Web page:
Now I do feel I can "get out of the showroom and into the practice room" with these great 10mFan mouthpieces...they really for me are what I've always been after (and thought I had with what I was on before but when I A/B these gems with my previous set-ups for real, no hype these 10mFan pieces far excel how the other pieces I played on were working out for me. Happy to say I feel like I can focus on playing my horn. These pieces are doing what I want period.
 

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That’s one of the nicest reviews I’ve ever read. I really can’t thank you enough, and again, I am thrilled that you are having such fun with the mouthpiece. That’s what all this is about. Your words mean a ton to me!
Thank you all.
 

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Great review SteveS and Mark R!

I can only add my experience as well. I've been on the tenor pieces ever since they first came out 6 years ago; I think I was the first person to buy all 3 of his original models. Since then I've owned all of his models, but for me the Showtime is my main piece...this coming after being on the Robusto for 5+ years. I LOVE the Black Widow for the more powerful stuff...it's truly a wondrous design that has tons of power and volume while also having an incredible thick sound.

The alto pieces I was more skeptical about. Primarily because I had been on my Lamberson Fmaj7 for over 13 years...and I have played EVERYTHING on alto. Stuff from JVW, to Theo when he was at the top of his game, vintage Meyer Bros both original and refaced, modern, vintage, just tons of stuff. I never strayed from my FMaj7 for long even while trying other pieces. That is, until I got my 10mfan Daddy-O 6. I purchased the Showboat first and I love the mouthpiece...tons of volume and projection with fantastic tone...a great piece for more powerful stuff. But the Daddy-O was it for me...I played it for about a month before I knew...I no longer needed my Lamberson Fmaj7. I have since sold it to a close friend who has asked for it ever since I got it 13+ years ago because he knew how special it was, having played it. He was on an original Meyer Bros 5M....and now, he plays on a 10mfan Daddy-O 5.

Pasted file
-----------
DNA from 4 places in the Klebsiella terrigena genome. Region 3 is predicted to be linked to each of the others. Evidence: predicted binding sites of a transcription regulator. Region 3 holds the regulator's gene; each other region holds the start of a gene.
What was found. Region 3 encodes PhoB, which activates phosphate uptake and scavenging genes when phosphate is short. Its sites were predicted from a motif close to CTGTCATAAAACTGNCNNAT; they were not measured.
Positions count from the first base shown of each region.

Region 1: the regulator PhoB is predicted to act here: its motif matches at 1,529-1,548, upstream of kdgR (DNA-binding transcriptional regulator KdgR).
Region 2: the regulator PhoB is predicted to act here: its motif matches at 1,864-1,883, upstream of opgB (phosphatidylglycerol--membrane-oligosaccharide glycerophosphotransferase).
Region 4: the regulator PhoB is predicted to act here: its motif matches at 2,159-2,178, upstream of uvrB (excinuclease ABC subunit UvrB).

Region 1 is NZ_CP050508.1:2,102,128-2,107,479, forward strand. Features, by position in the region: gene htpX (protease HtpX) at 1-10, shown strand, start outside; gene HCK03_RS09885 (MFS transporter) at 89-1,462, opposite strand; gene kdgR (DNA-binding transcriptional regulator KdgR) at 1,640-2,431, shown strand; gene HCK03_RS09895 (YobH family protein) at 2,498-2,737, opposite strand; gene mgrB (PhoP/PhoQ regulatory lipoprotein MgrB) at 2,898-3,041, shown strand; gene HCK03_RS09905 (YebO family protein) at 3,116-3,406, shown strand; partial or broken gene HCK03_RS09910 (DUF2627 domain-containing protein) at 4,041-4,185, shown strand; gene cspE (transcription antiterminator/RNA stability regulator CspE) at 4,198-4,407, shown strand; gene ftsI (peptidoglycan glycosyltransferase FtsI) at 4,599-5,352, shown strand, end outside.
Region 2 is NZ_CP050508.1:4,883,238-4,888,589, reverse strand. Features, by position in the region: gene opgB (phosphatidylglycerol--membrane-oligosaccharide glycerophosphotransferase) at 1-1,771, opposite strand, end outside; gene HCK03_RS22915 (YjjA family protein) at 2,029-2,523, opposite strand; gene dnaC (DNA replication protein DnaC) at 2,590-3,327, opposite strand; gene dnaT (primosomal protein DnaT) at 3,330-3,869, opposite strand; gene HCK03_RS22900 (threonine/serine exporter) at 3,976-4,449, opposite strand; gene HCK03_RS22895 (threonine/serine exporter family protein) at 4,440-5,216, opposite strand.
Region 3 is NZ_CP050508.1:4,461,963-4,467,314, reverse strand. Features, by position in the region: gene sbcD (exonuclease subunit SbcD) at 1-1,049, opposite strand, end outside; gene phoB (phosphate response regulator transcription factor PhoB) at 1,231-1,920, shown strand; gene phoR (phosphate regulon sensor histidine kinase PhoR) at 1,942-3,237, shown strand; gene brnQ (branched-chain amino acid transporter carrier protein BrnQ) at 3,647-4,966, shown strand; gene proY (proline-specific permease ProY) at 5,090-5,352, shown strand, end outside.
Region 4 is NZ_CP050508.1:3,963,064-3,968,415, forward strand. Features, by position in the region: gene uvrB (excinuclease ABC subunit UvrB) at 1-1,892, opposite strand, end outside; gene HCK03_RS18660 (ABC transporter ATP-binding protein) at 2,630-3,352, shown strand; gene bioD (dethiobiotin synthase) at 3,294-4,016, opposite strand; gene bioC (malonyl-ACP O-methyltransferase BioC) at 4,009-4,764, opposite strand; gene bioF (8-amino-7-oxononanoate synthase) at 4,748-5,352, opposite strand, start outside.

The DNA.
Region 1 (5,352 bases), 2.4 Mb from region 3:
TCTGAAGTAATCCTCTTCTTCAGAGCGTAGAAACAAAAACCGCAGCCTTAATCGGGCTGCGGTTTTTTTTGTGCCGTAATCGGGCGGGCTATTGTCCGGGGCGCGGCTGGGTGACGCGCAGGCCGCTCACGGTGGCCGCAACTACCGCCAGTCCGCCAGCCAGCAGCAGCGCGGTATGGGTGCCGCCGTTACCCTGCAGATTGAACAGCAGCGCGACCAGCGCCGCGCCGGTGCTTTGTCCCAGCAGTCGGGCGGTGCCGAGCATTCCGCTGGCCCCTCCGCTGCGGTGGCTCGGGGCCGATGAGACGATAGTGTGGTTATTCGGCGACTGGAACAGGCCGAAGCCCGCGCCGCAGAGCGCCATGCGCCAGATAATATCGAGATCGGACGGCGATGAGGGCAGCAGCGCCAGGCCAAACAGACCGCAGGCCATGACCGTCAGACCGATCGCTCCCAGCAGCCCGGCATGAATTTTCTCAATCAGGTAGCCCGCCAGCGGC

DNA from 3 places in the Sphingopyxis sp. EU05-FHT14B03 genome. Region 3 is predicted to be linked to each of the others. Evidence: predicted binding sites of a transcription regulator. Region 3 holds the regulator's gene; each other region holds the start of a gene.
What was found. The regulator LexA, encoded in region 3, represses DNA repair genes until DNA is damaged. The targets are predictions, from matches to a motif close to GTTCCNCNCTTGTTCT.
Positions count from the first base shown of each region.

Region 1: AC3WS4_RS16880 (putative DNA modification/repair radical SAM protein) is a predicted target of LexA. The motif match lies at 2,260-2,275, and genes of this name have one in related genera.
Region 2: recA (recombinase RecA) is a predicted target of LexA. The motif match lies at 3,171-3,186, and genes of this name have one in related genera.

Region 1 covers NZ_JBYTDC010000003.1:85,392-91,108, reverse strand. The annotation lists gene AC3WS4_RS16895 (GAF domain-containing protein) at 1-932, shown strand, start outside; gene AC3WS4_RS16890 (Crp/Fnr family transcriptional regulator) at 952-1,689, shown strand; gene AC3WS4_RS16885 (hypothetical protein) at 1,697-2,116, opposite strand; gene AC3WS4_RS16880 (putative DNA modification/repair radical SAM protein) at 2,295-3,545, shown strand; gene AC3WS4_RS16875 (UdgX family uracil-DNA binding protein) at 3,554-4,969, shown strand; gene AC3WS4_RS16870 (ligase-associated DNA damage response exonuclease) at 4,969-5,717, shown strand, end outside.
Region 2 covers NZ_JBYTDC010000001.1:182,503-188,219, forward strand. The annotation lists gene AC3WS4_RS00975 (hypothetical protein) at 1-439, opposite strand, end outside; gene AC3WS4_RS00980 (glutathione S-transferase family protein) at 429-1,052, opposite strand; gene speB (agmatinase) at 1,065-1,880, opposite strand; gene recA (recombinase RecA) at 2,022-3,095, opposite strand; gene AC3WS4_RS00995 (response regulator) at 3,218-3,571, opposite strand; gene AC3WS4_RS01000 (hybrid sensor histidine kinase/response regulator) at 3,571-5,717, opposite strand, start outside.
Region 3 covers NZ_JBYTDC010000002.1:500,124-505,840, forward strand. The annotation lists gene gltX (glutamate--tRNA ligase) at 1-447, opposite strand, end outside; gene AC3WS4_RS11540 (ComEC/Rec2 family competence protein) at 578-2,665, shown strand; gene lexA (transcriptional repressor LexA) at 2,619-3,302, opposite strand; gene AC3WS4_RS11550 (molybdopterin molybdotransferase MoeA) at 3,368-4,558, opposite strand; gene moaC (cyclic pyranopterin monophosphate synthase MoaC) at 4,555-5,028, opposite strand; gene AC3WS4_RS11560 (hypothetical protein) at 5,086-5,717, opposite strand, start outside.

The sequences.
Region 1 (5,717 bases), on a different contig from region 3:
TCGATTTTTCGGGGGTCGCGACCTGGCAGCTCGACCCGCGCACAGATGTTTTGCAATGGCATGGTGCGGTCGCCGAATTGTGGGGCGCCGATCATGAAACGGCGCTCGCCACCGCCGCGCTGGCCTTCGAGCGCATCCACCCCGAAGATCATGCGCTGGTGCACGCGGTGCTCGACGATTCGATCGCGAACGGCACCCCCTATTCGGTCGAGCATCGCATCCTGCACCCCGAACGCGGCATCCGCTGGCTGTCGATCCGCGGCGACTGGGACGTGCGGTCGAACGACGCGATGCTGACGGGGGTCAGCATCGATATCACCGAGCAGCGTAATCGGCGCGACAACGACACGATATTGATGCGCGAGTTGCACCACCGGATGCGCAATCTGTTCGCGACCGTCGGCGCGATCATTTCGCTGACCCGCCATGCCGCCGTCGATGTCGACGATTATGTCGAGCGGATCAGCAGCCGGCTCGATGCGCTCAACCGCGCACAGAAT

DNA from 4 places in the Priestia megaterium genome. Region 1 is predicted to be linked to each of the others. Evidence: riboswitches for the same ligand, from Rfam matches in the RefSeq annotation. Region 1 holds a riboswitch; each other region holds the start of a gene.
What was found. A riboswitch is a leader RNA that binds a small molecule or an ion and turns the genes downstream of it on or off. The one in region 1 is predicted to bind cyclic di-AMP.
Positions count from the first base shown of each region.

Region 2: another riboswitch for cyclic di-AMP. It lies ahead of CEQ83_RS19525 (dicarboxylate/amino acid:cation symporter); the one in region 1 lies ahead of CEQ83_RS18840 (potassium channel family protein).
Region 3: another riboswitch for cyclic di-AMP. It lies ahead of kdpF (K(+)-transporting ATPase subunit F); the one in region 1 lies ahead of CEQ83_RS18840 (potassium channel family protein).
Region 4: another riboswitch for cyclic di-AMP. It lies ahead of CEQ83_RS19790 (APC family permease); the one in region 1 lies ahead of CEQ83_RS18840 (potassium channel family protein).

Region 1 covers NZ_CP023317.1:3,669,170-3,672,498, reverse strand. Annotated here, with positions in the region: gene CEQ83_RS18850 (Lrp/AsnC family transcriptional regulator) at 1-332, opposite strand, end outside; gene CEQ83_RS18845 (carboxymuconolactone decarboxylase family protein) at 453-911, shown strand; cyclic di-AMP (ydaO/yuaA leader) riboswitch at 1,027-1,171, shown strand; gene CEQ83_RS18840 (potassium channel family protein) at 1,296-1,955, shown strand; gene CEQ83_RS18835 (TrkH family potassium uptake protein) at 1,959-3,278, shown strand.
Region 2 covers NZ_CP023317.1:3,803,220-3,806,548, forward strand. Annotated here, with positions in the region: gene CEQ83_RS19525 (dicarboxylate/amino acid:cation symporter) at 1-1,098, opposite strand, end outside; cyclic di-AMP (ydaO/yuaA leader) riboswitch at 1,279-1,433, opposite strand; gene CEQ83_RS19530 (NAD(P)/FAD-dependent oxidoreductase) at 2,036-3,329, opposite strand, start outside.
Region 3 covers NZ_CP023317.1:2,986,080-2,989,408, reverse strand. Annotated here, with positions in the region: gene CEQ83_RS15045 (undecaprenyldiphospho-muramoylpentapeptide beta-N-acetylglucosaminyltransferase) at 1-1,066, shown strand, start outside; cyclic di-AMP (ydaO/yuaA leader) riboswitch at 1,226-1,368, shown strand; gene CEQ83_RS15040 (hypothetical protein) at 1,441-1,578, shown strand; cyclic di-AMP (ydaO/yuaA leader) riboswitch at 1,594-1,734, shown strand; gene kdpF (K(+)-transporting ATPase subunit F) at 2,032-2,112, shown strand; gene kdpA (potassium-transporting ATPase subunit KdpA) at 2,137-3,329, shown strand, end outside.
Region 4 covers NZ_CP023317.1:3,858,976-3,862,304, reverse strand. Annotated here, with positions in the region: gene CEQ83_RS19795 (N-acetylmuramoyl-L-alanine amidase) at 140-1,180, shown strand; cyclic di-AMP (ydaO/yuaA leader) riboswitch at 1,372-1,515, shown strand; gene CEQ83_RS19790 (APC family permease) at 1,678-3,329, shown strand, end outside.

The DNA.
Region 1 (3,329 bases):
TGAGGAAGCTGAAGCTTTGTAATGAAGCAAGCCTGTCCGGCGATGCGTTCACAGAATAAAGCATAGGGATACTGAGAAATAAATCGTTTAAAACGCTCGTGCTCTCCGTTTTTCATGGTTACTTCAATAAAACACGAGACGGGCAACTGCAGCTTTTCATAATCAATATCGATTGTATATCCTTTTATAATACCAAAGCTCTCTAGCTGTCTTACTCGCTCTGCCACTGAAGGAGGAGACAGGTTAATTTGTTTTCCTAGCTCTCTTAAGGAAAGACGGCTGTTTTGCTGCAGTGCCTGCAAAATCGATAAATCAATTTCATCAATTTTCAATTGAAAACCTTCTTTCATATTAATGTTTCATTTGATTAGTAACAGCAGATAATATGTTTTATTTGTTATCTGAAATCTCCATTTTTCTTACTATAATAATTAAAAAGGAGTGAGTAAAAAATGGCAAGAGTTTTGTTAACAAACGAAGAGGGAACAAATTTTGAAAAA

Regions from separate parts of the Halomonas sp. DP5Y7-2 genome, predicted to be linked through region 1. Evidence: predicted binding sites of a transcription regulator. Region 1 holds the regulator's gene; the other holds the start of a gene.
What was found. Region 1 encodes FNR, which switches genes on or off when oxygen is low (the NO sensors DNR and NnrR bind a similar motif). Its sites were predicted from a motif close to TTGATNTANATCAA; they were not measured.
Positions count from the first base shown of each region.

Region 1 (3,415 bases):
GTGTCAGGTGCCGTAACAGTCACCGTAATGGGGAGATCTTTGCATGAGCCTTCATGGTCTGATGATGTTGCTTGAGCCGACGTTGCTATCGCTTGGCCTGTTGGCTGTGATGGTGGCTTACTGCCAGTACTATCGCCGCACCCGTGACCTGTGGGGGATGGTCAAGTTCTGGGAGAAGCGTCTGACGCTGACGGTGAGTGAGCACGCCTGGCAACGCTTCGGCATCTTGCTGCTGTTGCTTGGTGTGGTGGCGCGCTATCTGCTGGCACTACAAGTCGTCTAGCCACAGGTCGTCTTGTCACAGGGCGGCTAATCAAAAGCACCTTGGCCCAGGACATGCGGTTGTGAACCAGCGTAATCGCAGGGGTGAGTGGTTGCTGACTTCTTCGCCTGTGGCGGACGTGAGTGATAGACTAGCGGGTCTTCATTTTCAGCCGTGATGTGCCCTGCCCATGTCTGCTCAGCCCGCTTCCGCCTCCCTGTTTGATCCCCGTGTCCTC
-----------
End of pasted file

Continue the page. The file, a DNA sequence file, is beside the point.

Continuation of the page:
The formula makes sense: A guy who has played more great pieces than anyone in the world (and is a MONSTER player) + a master mouthpiece artisan + the best quality materials in the world + tons and tons and tons of prototyping and testing = the greatest saxophone mouthpieces ever made.

I am not a guy who switches equipment often. But these pieces have completely 100% ended my search for mouthpieces. I have no interest in trying anything out there, because these are perfect and do everything I could ever ask for.